Does Increased Extraction of Natural Gas Reduce Carbon Emissions?
AbstractWithout an international climate agreement, extraction of more natural gas could reduce emissions of CO2 as more “clean” natural gas may drive out “dirty” coal and oil. Using a computable equilibrium model for the Western European electricity and natural gas markets, we examine whether increased extraction of natural gas in Norway reduces global emissions of CO2. We find that both in the short run and in the long run total emissions are reduced if the additional quantity of natural gas is used in gas power production in Norway. If instead the additional quantity is exported directly, total emissions increase both in the short run and in the long run. However, if modest CO2-taxes are imposed, increased extraction of natural gas will reduce CO2 emissions also when the additional natural gas is exported directed.
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Bibliographic InfoPaper provided by Oslo University, Department of Economics in its series Memorandum with number 34/2003.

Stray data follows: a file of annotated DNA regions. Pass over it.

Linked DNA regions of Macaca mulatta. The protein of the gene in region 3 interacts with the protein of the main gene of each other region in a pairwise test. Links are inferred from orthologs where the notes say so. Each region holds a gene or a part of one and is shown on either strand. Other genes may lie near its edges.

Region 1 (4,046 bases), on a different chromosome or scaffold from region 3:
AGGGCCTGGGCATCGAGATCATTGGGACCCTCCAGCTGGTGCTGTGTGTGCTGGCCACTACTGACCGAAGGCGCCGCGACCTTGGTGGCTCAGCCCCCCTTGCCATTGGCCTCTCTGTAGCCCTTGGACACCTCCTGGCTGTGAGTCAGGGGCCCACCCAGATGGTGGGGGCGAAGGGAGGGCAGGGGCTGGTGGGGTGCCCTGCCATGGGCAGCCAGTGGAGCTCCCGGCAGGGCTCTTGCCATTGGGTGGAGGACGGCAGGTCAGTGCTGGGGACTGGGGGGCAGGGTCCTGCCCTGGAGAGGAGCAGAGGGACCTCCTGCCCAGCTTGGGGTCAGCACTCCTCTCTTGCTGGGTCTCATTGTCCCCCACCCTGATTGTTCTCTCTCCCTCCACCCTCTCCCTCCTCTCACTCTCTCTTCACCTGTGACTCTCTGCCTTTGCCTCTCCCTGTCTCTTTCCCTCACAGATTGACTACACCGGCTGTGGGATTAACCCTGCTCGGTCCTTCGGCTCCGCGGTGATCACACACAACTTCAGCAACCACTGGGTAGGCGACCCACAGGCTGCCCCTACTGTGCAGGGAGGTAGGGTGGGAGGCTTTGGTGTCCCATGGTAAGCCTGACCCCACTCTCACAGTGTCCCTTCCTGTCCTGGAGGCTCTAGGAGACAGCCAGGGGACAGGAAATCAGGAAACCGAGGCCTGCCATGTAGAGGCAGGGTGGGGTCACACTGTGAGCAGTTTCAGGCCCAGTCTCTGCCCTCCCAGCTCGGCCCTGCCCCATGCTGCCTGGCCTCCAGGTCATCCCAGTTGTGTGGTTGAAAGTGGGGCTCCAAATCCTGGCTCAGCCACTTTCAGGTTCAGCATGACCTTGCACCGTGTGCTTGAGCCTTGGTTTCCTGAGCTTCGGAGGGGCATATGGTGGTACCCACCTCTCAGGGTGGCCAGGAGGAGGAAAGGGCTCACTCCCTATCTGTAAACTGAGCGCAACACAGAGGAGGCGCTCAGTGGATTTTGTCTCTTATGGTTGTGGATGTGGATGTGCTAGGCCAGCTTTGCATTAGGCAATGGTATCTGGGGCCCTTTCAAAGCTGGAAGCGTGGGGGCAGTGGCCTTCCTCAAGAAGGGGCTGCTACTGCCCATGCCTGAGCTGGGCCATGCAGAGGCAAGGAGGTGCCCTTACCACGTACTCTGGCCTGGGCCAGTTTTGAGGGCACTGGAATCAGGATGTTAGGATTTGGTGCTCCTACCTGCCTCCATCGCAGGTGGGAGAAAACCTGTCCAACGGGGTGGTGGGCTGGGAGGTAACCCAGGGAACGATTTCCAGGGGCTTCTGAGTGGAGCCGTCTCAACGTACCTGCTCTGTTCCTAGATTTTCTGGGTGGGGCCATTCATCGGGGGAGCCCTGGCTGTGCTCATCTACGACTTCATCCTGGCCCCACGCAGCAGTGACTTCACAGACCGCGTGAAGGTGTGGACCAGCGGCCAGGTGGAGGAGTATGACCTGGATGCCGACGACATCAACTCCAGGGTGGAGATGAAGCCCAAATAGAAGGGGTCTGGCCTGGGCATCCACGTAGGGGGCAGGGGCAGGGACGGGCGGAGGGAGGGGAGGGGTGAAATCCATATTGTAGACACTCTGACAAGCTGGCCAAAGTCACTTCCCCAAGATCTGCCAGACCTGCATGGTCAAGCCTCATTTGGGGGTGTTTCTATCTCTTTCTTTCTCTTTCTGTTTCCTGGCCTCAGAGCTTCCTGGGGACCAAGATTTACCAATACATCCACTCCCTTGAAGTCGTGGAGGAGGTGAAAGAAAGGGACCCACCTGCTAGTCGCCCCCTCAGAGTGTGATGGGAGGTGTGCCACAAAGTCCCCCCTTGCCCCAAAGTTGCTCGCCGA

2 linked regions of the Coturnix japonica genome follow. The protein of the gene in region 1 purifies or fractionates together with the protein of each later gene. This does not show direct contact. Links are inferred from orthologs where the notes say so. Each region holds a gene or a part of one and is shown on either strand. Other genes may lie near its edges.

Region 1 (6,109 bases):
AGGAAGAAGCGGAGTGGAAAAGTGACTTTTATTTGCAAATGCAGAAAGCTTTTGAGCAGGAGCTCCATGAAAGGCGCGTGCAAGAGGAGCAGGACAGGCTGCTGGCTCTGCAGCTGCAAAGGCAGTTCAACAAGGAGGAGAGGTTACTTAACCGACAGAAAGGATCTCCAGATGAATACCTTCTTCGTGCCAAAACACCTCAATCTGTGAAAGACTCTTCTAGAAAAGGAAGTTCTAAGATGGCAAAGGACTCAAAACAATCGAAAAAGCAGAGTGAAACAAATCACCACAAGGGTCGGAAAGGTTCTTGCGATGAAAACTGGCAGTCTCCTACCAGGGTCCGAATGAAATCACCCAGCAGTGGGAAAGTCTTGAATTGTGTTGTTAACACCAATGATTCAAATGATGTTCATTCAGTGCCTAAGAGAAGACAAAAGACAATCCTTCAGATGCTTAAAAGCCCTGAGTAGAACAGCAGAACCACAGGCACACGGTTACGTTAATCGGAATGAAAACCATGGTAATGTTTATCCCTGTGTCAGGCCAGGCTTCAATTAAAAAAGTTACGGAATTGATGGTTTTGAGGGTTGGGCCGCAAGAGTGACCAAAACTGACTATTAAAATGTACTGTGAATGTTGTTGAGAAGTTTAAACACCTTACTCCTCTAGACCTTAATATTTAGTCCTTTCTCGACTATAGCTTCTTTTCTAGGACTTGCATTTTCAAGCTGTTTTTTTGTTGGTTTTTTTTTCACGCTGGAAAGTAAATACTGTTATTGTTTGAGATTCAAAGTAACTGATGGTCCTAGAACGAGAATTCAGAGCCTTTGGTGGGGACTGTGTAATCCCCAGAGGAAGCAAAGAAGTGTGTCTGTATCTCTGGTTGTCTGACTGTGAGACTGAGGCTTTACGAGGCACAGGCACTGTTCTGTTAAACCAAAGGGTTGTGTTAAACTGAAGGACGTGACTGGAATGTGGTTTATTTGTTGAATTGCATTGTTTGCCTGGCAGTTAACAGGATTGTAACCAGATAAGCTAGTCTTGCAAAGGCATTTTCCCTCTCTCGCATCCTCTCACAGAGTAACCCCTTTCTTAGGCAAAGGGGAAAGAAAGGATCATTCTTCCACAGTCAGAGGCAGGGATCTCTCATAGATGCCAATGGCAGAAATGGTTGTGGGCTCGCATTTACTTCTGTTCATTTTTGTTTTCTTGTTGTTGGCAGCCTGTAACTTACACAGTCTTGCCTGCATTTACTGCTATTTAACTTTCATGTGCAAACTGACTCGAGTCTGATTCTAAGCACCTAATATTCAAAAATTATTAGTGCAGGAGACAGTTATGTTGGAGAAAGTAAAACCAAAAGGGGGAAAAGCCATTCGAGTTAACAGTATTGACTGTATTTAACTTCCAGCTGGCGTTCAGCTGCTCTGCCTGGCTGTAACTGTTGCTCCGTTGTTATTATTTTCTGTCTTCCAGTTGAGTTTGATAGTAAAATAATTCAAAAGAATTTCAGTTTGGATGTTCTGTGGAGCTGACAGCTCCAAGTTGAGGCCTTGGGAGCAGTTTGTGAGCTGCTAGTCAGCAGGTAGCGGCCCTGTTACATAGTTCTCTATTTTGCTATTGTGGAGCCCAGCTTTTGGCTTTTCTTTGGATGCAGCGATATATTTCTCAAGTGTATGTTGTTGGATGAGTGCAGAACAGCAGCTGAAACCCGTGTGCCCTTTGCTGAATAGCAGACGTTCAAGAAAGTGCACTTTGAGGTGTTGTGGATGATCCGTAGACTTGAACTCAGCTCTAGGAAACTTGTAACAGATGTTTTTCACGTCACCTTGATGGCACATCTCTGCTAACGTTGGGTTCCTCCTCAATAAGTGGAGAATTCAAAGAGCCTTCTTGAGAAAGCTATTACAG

Length: 40 pages
Date of creation: 04 Oct 2003
Date of revision:
Contact details of provider:
Postal: Department of Economics, University of Oslo, P.O Box 1095 Blindern, N-0317 Oslo, Norway
Phone: 22 85 51 27
Fax: 22 85 50 35
Web page: http://www.oekonomi.uio.no/indexe.html
More information through EDIRC
natural gas; carbon; emissions; Norway; envirnoment; CO2;
Other versions of this item:
- Finn Aune & Rolf Golombek & Sverre Kittelsen, 2004. "Does Increased Extraction of Natural Gas Reduce Carbon Emissions?," Environmental & Resource Economics, European Association of Environmental and Resource Economists, vol. 29(4), pages 379-400, December.
- D58 - Microeconomics - - General Equilibrium and Disequilibrium - - - Computable and Other Applied General Equilibrium Models
- Q38 - Agricultural and Natural Resource Economics; Environmental and Ecological Economics - - Nonrenewable Resources and Conservation - - - Government Policy (includes OPEC Policy)
- Q48 - Agricultural and Natural Resource Economics; Environmental and Ecological Economics - - Energy - - - Government Policy
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